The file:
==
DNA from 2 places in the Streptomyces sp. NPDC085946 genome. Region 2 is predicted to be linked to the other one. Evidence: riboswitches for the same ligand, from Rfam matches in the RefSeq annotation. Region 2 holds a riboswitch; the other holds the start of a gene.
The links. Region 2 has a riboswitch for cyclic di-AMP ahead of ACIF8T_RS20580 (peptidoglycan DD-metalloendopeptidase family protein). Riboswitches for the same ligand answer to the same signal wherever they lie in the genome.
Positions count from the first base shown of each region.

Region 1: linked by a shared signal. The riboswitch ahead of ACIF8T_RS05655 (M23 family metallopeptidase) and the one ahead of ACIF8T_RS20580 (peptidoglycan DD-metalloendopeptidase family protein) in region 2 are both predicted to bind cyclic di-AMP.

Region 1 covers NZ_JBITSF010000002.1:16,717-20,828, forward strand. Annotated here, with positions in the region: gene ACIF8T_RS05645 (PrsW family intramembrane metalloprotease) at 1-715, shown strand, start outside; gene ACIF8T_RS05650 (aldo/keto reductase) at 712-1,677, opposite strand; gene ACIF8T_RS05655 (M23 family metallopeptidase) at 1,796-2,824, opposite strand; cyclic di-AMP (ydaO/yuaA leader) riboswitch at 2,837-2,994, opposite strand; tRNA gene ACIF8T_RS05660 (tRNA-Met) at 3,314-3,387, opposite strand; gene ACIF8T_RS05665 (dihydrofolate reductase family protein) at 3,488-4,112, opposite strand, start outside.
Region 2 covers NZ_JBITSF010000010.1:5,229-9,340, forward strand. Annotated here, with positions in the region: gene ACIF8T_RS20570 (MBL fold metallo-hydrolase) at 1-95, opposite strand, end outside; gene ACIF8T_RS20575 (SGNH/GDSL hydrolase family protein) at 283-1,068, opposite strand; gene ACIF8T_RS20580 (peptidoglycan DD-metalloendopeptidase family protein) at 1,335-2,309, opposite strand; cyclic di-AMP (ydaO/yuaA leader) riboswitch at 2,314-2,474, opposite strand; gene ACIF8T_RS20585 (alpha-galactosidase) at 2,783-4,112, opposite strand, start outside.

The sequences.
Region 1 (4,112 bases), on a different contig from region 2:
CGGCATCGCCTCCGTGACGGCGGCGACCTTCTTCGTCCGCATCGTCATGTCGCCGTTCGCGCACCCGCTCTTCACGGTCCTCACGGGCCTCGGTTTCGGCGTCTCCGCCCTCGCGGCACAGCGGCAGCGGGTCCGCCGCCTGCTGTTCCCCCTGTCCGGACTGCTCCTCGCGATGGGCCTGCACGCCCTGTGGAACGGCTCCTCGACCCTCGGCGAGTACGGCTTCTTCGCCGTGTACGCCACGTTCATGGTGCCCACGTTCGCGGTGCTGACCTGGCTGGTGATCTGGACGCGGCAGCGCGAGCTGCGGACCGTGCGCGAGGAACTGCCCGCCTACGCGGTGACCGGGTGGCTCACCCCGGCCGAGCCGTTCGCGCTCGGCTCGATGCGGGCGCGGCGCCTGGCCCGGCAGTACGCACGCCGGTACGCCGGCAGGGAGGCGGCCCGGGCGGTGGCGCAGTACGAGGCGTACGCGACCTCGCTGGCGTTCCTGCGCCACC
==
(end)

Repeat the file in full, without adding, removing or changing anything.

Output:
DNA from 2 places in the Streptomyces sp. NPDC085946 genome. Region 2 is predicted to be linked to the other one. Evidence: riboswitches for the same ligand, from Rfam matches in the RefSeq annotation. Region 2 holds a riboswitch; the other holds the start of a gene.
The links. Region 2 has a riboswitch for cyclic di-AMP ahead of ACIF8T_RS20580 (peptidoglycan DD-metalloendopeptidase family protein). Riboswitches for the same ligand answer to the same signal wherever they lie in the genome.
Positions count from the first base shown of each region.

Region 1: linked by a shared signal. The riboswitch ahead of ACIF8T_RS05655 (M23 family metallopeptidase) and the one ahead of ACIF8T_RS20580 (peptidoglycan DD-metalloendopeptidase family protein) in region 2 are both predicted to bind cyclic di-AMP.

Region 1 covers NZ_JBITSF010000002.1:16,717-20,828, forward strand. Annotated here, with positions in the region: gene ACIF8T_RS05645 (PrsW family intramembrane metalloprotease) at 1-715, shown strand, start outside; gene ACIF8T_RS05650 (aldo/keto reductase) at 712-1,677, opposite strand; gene ACIF8T_RS05655 (M23 family metallopeptidase) at 1,796-2,824, opposite strand; cyclic di-AMP (ydaO/yuaA leader) riboswitch at 2,837-2,994, opposite strand; tRNA gene ACIF8T_RS05660 (tRNA-Met) at 3,314-3,387, opposite strand; gene ACIF8T_RS05665 (dihydrofolate reductase family protein) at 3,488-4,112, opposite strand, start outside.
Region 2 covers NZ_JBITSF010000010.1:5,229-9,340, forward strand. Annotated here, with positions in the region: gene ACIF8T_RS20570 (MBL fold metallo-hydrolase) at 1-95, opposite strand, end outside; gene ACIF8T_RS20575 (SGNH/GDSL hydrolase family protein) at 283-1,068, opposite strand; gene ACIF8T_RS20580 (peptidoglycan DD-metalloendopeptidase family protein) at 1,335-2,309, opposite strand; cyclic di-AMP (ydaO/yuaA leader) riboswitch at 2,314-2,474, opposite strand; gene ACIF8T_RS20585 (alpha-galactosidase) at 2,783-4,112, opposite strand, start outside.

The sequences.
Region 1 (4,112 bases), on a different contig from region 2:
CGGCATCGCCTCCGTGACGGCGGCGACCTTCTTCGTCCGCATCGTCATGTCGCCGTTCGCGCACCCGCTCTTCACGGTCCTCACGGGCCTCGGTTTCGGCGTCTCCGCCCTCGCGGCACAGCGGCAGCGGGTCCGCCGCCTGCTGTTCCCCCTGTCCGGACTGCTCCTCGCGATGGGCCTGCACGCCCTGTGGAACGGCTCCTCGACCCTCGGCGAGTACGGCTTCTTCGCCGTGTACGCCACGTTCATGGTGCCCACGTTCGCGGTGCTGACCTGGCTGGTGATCTGGACGCGGCAGCGCGAGCTGCGGACCGTGCGCGAGGAACTGCCCGCCTACGCGGTGACCGGGTGGCTCACCCCGGCCGAGCCGTTCGCGCTCGGCTCGATGCGGGCGCGGCGCCTGGCCCGGCAGTACGCACGCCGGTACGCCGGCAGGGAGGCGGCCCGGGCGGTGGCGCAGTACGAGGCGTACGCGACCTCGCTGGCGTTCCTGCGCCACC